Author Topic: Inexpensive E-assist Bicycle  (Read 993 times)

jpdx

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Inexpensive E-assist Bicycle
« on: September 11, 2019, 04:07:08 PM »
I'd like to buy a used e-assist bike in the $500 range. This is primarily for pulling a Burley trailer on a uphill daily commute, 5 miles roundtrip. Any suggestions on where to start?

Ideally, this bike would work for both my wife and I so it can be shared. The problem is she has long legs and prefers a larger frame than I, so perhaps a step-through bike is more likely to fit both of us?

ministashy

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Re: Inexpensive E-assist Bicycle
« Reply #1 on: September 12, 2019, 01:23:28 AM »
Not sure you're going to find a decent e-bike for $500 that isn't supremely heavy, limited on battery, etc.  Have you thought about doing a conversion kit instead?  I can personally vouch for this one being very reliable--and since it's front-wheel based, it's relatively easy to swap wheels if you want to use your bike without the extra weight of the electric assist.  https://hilltopperbikes.com/product-category/electric-bike-kits/

jpdx

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Re: Inexpensive E-assist Bicycle
« Reply #2 on: September 12, 2019, 09:21:30 AM »
All options are on the table, but if I go with a conversion kit, then DW won't be able to use it since she cannot comfortably ride my bike. We were hoping to get a third bike that can accommodate both of us with a simple seat height adjustment. So I am thinking a "step through" bike would be a good option.

What's your opinion of this bike: Athens 250 EG? It sells for $1200 new but there is a used one for $500 on CL. There are a handful of others in the $ 350-750 range on CL.

Monkey stache

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Re: Inexpensive E-assist Bicycle
« Reply #3 on: September 12, 2019, 10:46:27 AM »
What's your opinion of this bike: Athens 250 EG? It sells for $1200 new but there is a used one for $500 on CL. There are a handful of others in the $ 350-750 range on CL.

I don't have experience with that bike but be careful with buying used as the battery is usually the first to go and they are very expensive replace. A quick google search says a replacement battery for that bike is $550.

I really like https://electricbikereview.com/ for thorough, fair ebike reviews.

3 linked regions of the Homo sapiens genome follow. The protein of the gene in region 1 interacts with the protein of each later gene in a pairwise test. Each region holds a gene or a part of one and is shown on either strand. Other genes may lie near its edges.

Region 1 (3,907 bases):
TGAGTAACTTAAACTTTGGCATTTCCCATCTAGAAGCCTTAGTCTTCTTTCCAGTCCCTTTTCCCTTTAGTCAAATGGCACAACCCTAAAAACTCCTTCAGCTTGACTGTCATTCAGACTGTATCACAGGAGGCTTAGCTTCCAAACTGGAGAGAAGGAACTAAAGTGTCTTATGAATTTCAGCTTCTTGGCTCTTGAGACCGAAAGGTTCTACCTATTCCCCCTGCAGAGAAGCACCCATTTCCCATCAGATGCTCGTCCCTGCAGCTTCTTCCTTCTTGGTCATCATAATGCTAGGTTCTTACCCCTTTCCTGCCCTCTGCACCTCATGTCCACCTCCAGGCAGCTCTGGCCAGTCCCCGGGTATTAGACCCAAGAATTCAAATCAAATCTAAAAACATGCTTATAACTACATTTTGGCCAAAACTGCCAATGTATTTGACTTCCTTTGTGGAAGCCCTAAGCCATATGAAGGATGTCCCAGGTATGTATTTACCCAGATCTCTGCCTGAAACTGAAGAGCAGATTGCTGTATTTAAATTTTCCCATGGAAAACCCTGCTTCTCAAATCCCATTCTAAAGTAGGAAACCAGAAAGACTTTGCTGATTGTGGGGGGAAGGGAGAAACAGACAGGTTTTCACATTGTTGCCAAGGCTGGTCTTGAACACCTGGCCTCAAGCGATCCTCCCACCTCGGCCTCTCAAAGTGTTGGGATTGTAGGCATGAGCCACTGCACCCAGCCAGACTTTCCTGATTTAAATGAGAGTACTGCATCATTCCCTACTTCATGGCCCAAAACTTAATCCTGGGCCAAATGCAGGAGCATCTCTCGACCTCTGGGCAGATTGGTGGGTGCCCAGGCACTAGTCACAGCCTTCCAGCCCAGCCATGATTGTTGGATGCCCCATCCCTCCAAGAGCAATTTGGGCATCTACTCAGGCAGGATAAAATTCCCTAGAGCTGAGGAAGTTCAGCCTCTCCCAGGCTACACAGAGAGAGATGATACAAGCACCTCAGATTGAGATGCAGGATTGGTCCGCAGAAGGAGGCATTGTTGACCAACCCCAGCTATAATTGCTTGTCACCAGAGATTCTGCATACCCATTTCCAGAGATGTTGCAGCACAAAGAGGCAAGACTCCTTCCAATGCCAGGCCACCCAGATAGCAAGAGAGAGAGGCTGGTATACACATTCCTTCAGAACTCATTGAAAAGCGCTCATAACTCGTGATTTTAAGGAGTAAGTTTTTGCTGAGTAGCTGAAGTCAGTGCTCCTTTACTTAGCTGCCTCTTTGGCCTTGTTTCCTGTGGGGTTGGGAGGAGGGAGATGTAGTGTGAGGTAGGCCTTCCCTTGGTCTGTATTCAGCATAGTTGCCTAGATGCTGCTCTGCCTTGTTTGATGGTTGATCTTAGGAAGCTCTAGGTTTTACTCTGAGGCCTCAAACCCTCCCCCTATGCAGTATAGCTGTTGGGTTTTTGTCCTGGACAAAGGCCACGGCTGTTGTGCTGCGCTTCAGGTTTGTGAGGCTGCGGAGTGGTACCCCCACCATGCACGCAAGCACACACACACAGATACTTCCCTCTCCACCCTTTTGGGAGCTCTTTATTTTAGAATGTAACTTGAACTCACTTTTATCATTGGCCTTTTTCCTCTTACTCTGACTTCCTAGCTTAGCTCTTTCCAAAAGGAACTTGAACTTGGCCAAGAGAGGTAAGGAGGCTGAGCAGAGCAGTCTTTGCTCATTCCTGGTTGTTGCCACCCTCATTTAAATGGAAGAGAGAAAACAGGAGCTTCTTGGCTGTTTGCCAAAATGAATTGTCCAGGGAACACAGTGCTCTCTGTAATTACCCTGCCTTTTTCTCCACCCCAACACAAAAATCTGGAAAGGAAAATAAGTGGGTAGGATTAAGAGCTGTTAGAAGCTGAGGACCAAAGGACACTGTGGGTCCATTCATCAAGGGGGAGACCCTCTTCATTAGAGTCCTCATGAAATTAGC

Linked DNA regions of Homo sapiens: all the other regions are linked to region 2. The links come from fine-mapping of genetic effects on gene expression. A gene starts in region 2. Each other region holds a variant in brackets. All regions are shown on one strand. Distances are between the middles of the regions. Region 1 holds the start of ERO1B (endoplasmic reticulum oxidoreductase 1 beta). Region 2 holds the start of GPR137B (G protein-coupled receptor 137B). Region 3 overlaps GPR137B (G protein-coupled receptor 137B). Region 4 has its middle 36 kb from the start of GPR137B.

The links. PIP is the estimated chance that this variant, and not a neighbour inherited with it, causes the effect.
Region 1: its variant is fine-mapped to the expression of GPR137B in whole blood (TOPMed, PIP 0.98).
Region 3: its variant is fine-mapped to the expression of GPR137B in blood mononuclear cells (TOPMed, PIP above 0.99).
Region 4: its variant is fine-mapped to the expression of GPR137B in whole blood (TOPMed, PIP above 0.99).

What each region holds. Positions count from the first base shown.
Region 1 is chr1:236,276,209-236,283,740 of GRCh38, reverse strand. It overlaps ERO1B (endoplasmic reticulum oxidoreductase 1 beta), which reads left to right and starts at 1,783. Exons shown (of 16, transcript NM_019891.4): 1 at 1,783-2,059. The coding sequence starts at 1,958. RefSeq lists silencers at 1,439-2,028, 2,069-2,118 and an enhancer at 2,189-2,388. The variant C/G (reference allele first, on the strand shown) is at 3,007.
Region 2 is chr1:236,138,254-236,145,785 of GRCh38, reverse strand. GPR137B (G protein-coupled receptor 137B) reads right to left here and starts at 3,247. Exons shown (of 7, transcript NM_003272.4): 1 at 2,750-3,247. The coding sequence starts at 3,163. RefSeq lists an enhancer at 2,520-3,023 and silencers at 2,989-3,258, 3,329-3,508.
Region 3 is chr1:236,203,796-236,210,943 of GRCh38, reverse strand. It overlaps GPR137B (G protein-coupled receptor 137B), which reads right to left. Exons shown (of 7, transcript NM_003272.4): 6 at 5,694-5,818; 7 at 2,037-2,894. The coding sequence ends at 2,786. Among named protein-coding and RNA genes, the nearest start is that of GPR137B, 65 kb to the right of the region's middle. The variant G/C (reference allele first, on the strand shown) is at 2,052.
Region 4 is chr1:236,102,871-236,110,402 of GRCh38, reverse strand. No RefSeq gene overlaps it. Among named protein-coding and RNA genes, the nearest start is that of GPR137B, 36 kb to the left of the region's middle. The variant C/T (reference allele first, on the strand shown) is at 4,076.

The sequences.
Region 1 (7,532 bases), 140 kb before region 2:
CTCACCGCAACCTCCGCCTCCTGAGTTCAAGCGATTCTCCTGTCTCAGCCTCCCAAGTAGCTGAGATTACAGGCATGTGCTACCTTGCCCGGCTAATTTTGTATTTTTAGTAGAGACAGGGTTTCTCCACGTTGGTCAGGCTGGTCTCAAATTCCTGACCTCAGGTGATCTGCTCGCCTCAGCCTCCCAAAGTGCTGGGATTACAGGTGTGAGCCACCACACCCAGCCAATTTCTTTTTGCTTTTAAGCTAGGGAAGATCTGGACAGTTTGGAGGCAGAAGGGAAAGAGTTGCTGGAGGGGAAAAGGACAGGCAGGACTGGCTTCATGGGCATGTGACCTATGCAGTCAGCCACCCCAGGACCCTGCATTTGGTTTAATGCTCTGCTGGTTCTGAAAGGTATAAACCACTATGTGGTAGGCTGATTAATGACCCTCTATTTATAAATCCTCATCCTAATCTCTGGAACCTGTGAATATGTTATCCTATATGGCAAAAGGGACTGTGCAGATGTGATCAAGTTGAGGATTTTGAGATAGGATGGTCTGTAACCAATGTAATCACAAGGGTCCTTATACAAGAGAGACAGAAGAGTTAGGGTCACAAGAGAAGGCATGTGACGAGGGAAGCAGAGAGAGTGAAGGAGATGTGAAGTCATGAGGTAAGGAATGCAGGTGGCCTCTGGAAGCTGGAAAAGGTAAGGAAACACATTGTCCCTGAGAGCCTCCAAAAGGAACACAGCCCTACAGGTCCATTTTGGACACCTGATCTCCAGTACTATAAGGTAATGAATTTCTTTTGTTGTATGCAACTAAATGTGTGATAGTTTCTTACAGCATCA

jpdx

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Re: Inexpensive E-assist Bicycle
« Reply #4 on: September 13, 2019, 10:49:32 AM »
Holy cow. $550 for a battery! Yes that is concerning when buying a used e-bike. Is that battery price typical, and are there any less expensive alternatives?

Mrsweisass

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Re: Inexpensive E-assist Bicycle
« Reply #5 on: September 13, 2019, 12:22:11 PM »
I'd like to buy a used e-assist bike in the $500 range. This is primarily for pulling a Burley trailer on a uphill daily commute, 5 miles roundtrip. Any suggestions on where to start?

Ideally, this bike would work for both my wife and I so it can be shared. The problem is she has long legs and prefers a larger frame than I, so perhaps a step-through bike is more likely to fit both of us?

As an e-cargo bike rider, I would recommend keeping an eye out for a good used bike. Iíve noticed some great deals on spicy currys (longtail cargo bike), etc., and also for Madsens (what I ride, which has a big bucket behind the rider and eliminates the need for the trailer.) a great feature on my Madsen is that you can adjust the seat height... my partner is 8 inches taller than I am and we both ride it.  if you are patient, you will find a good deal. If you are in a metro area, join the local bicycle group, and if you are on FB, I would recommend checking out cargo bike republic. People post great deals there.
« Last Edit: September 13, 2019, 12:23:47 PM by Mrsweisass »

Mrsweisass

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Re: Inexpensive E-assist Bicycle
« Reply #6 on: September 13, 2019, 12:27:34 PM »